Thursday, July 29, 2010
Both sides claim victory in Arizona immigration ruling
By GARY BAUMGARTEN
Paltalk News Network
Finally a court ruling both sides can live with. At least for the moment.
Seemingly everyone is happy with a federal court ruling striking down portions of the new Arizona immigration law which took effect today.
The law was designed to give local cops the authority to enforce government immigration regulations. In other words - stop and arrest illegal immigrants.
The federal government challenged the new law - arguing that its not within the purview of the states to enforce federal law. As a result, several key components of the law were ruled unconstitutional by a federal judge.
The other side will now appeal. Bringing us exactly where we would be if the feds had lost. As Arizona Governor Jan Brewer explains, no matter who won, the other side would have appealed.
The spin over the ruling is quite interesting.
FAIR - the Federation for American Immigration Reform - called U.S. District Court Judge Susan Bolton's ruling "a step forward." This in spite of the fact that FAIR supported the law.
The ACLU, which opposed it, similarly called Bolton's ruling "an important and critical first step."
This may be the first time in history that FAIR and the ACLU have agreed on anything.
Of course, this is where the agreement ends. The details, naturally, show the differences.
The ACLU says this is just the beginning in the fight against oppressive tactics by police.
"I can tell you from first-hand experience that the reactionary forces that have been pushing this law will stop at nothing to see it enacted," said Vivek Malhotra, ACLU advocacy and policy counsel.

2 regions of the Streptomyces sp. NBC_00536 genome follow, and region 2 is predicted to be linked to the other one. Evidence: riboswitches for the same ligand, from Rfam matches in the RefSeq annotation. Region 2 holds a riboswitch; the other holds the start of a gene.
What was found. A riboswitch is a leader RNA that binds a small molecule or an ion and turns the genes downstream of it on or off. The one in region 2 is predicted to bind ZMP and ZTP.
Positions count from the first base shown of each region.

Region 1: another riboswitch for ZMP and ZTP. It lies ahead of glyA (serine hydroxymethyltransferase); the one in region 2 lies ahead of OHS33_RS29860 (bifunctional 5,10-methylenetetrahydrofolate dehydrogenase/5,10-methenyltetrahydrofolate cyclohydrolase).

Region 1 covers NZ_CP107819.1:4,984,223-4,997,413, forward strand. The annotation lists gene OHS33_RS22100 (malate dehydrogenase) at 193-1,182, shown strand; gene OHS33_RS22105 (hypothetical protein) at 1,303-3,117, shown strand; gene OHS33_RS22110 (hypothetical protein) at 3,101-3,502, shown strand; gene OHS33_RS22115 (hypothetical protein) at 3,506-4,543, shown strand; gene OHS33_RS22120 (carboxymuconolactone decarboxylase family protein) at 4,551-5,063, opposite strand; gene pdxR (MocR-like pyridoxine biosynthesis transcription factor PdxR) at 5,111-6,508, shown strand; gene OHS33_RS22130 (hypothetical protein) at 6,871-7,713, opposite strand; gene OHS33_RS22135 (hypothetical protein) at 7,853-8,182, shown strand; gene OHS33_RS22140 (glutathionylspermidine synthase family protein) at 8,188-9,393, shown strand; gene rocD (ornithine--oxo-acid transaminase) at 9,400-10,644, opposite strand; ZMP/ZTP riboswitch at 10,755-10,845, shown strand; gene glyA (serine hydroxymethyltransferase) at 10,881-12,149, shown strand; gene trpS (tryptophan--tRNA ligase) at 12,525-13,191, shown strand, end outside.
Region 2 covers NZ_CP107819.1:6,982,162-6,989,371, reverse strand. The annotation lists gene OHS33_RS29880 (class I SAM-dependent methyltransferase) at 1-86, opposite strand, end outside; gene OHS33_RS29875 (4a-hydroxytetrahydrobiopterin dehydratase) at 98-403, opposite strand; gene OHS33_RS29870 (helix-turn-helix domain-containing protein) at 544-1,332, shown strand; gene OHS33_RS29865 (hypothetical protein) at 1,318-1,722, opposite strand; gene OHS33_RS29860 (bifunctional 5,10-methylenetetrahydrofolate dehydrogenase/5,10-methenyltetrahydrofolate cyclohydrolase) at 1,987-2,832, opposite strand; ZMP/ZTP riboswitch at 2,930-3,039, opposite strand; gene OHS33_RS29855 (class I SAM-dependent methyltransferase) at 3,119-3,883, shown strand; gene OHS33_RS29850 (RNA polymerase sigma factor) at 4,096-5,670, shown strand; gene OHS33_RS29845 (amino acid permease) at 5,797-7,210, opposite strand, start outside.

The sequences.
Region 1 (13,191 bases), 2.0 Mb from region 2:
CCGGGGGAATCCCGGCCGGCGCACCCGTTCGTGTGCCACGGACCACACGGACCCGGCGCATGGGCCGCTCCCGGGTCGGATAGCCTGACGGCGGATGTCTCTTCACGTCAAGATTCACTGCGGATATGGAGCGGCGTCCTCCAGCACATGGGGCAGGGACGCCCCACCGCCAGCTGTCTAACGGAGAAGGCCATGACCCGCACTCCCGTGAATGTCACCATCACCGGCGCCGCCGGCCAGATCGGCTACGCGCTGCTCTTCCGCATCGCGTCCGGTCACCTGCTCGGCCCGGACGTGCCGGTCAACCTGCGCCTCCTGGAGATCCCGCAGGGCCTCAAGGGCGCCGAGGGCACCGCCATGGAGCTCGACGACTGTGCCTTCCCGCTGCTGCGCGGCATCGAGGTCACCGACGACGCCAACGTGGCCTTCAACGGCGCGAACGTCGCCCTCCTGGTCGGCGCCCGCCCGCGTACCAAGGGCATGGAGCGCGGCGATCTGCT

“The sad reality of Judge Bolton’s ruling is that law-abiding Arizonans will have to continue to endure the effects of the Obama administration’s refusal to enforce U.S. immigration laws,” FAIR President Dan Stein said. “Arizonans will continue to face billions of dollars in costs, overburdened schools and hospitals, and violent crime that is associated with the federal government’s non-enforcement policy."
Fair enough FAIR - but here's my question. Why, in Arizona's desire to get the federal government to enforce its own laws, must it violate civil liberties in the process? Are there not other ways of approaching this problem besides saddling local and state cops with the unenviable burden of trying to determine who is here illegally - then question them and demand their papers?
Surely the intent of the Arizona legislature was not to put law abiding U.S. citizens of Latino heritage in the position of having to carry proof of citizenship? Of being questioned just because of the color of their skin or their accent?
Why are these two desires - one for a secure border - the other for the maintenance of civil liberties - so mutually exclusive? Can't we have both?
I'll answer that last question myself. We must have both. Arizona lawmakers should go back to the drawing table and rewrite the law with this in mind.